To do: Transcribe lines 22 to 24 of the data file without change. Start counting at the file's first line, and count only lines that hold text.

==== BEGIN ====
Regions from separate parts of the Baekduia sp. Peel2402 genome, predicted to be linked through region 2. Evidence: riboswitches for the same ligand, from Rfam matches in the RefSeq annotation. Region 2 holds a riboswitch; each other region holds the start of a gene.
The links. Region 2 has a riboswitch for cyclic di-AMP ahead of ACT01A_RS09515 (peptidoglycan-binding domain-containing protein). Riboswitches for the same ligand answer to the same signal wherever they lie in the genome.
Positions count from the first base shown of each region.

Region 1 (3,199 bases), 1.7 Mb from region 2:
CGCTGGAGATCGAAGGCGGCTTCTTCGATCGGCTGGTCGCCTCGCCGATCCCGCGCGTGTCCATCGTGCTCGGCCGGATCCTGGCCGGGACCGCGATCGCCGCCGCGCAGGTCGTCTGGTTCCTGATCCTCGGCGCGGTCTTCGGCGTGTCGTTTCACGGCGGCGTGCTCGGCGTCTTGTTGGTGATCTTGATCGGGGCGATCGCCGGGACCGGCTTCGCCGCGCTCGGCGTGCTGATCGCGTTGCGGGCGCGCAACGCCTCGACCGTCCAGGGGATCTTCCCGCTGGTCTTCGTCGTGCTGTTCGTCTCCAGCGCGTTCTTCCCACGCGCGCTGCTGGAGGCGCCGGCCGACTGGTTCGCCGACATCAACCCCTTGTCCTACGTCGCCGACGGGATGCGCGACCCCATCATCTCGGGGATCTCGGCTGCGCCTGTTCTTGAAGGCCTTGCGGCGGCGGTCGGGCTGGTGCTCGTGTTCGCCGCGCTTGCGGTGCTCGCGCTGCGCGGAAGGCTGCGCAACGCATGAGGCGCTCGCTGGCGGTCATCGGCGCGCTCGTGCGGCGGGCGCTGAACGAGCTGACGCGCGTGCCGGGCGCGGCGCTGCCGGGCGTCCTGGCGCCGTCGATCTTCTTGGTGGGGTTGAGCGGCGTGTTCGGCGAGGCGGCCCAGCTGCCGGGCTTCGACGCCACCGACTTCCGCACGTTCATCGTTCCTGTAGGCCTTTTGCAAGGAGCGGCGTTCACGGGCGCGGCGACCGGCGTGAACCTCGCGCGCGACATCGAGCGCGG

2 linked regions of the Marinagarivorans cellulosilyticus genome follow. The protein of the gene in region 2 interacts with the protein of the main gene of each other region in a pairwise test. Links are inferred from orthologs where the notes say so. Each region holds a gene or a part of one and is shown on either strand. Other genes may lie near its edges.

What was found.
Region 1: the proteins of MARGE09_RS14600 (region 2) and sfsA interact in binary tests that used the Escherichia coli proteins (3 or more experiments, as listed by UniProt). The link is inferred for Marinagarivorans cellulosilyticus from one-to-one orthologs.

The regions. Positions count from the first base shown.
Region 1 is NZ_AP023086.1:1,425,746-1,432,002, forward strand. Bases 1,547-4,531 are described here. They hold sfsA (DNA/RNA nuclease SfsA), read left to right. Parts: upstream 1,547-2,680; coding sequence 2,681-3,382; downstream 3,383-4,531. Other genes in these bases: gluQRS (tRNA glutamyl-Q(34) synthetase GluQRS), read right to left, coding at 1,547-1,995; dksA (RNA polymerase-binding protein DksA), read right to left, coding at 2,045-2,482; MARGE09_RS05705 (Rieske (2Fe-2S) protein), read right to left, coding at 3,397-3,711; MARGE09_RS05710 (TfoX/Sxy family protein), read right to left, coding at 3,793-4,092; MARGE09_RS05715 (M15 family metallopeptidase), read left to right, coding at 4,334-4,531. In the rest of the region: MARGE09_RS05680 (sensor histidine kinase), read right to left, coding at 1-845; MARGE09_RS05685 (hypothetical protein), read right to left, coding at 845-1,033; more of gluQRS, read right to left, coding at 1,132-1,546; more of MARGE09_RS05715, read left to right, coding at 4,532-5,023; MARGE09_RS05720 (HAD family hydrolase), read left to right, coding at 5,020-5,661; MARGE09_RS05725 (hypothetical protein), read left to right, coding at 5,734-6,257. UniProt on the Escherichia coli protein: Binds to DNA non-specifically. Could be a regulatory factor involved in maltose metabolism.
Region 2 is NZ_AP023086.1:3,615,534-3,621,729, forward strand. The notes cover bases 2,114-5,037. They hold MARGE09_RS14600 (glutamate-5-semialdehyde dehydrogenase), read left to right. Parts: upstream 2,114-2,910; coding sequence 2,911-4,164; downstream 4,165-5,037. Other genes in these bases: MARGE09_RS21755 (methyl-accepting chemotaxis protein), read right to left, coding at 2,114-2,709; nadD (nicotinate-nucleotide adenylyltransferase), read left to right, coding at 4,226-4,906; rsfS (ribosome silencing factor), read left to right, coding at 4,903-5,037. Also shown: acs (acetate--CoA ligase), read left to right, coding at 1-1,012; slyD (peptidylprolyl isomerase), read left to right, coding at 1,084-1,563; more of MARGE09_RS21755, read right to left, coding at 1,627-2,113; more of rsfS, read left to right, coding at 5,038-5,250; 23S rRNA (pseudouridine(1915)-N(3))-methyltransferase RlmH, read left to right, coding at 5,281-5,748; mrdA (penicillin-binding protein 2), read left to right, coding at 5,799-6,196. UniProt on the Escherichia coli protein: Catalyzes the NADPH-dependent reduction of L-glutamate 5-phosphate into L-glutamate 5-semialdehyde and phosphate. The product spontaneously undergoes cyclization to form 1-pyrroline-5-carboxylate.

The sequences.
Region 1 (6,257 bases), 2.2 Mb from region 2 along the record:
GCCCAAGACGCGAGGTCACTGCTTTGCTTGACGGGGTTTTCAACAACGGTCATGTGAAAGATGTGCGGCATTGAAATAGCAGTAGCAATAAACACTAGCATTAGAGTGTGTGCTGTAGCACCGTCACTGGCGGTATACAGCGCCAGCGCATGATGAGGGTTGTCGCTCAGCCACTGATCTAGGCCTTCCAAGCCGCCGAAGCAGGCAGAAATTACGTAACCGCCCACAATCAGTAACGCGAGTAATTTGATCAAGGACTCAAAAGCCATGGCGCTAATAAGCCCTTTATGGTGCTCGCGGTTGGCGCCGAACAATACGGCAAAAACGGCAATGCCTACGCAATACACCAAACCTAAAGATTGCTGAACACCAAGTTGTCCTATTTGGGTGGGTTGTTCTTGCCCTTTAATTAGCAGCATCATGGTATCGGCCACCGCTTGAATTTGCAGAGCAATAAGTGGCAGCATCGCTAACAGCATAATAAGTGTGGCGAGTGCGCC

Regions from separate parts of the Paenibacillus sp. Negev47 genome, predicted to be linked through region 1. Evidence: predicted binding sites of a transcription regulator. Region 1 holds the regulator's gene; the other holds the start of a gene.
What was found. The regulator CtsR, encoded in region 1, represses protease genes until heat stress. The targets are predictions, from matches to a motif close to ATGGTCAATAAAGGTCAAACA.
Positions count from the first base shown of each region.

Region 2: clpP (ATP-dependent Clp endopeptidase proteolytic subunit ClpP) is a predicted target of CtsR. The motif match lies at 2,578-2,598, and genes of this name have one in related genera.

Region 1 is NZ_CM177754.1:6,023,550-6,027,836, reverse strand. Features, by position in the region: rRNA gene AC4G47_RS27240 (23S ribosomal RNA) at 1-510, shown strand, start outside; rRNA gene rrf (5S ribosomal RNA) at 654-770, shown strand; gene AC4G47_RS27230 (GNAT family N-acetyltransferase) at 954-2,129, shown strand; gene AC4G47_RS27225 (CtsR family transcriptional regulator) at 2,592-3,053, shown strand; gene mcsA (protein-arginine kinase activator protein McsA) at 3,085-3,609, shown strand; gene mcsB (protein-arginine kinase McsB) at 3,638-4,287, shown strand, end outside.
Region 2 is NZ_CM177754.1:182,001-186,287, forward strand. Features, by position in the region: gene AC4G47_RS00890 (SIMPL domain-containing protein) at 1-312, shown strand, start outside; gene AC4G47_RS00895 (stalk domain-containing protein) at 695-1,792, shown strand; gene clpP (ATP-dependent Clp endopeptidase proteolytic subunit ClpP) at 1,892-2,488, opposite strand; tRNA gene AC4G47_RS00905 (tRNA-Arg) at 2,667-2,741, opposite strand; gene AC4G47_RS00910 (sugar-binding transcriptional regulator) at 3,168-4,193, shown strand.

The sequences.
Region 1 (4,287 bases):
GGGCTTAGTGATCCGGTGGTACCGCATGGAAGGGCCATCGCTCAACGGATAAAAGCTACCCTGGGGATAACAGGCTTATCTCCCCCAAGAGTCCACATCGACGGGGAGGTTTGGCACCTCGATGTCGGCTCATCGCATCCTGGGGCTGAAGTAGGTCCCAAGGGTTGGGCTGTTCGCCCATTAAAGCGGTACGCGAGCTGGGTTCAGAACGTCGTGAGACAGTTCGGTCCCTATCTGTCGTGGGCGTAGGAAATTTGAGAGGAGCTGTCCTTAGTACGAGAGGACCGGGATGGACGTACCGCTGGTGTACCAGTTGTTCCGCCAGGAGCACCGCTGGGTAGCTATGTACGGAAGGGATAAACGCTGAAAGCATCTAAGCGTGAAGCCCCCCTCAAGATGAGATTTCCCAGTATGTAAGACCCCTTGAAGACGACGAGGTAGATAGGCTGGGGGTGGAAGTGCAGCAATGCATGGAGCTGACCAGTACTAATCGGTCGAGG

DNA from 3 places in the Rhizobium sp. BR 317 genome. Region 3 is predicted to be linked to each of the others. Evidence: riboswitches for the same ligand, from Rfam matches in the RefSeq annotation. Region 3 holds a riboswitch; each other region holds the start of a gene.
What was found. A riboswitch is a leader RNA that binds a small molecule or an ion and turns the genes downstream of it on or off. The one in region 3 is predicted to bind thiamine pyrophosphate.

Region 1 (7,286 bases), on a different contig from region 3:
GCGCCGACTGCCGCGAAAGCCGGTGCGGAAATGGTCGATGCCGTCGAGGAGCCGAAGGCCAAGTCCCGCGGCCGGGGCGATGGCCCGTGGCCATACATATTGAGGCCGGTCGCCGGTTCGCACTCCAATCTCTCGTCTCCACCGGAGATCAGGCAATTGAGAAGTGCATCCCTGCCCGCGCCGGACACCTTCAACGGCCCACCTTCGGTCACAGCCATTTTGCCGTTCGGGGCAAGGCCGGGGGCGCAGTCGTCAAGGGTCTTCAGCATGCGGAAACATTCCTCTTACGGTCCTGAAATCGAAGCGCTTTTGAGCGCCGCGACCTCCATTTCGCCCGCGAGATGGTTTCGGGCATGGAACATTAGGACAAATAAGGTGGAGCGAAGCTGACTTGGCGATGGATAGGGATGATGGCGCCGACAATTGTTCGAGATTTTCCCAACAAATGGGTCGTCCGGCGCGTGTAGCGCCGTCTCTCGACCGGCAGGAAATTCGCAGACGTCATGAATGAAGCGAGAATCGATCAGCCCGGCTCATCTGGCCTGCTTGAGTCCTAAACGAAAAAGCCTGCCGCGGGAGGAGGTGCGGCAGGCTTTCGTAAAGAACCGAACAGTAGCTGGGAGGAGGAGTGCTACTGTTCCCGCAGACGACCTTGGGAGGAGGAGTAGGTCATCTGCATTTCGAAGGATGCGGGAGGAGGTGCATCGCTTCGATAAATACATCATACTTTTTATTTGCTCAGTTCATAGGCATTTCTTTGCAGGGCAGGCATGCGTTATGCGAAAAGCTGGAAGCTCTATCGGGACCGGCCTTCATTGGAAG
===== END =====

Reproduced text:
Region 1 (4,287 bases):
GGGCTTAGTGATCCGGTGGTACCGCATGGAAGGGCCATCGCTCAACGGATAAAAGCTACCCTGGGGATAACAGGCTTATCTCCCCCAAGAGTCCACATCGACGGGGAGGTTTGGCACCTCGATGTCGGCTCATCGCATCCTGGGGCTGAAGTAGGTCCCAAGGGTTGGGCTGTTCGCCCATTAAAGCGGTACGCGAGCTGGGTTCAGAACGTCGTGAGACAGTTCGGTCCCTATCTGTCGTGGGCGTAGGAAATTTGAGAGGAGCTGTCCTTAGTACGAGAGGACCGGGATGGACGTACCGCTGGTGTACCAGTTGTTCCGCCAGGAGCACCGCTGGGTAGCTATGTACGGAAGGGATAAACGCTGAAAGCATCTAAGCGTGAAGCCCCCCTCAAGATGAGATTTCCCAGTATGTAAGACCCCTTGAAGACGACGAGGTAGATAGGCTGGGGGTGGAAGTGCAGCAATGCATGGAGCTGACCAGTACTAATCGGTCGAGG

DNA from 3 places in the Rhizobium sp. BR 317 genome. Region 3 is predicted to be linked to each of the others. Evidence: riboswitches for the same ligand, from Rfam matches in the RefSeq annotation. Region 3 holds a riboswitch; each other region holds the start of a gene.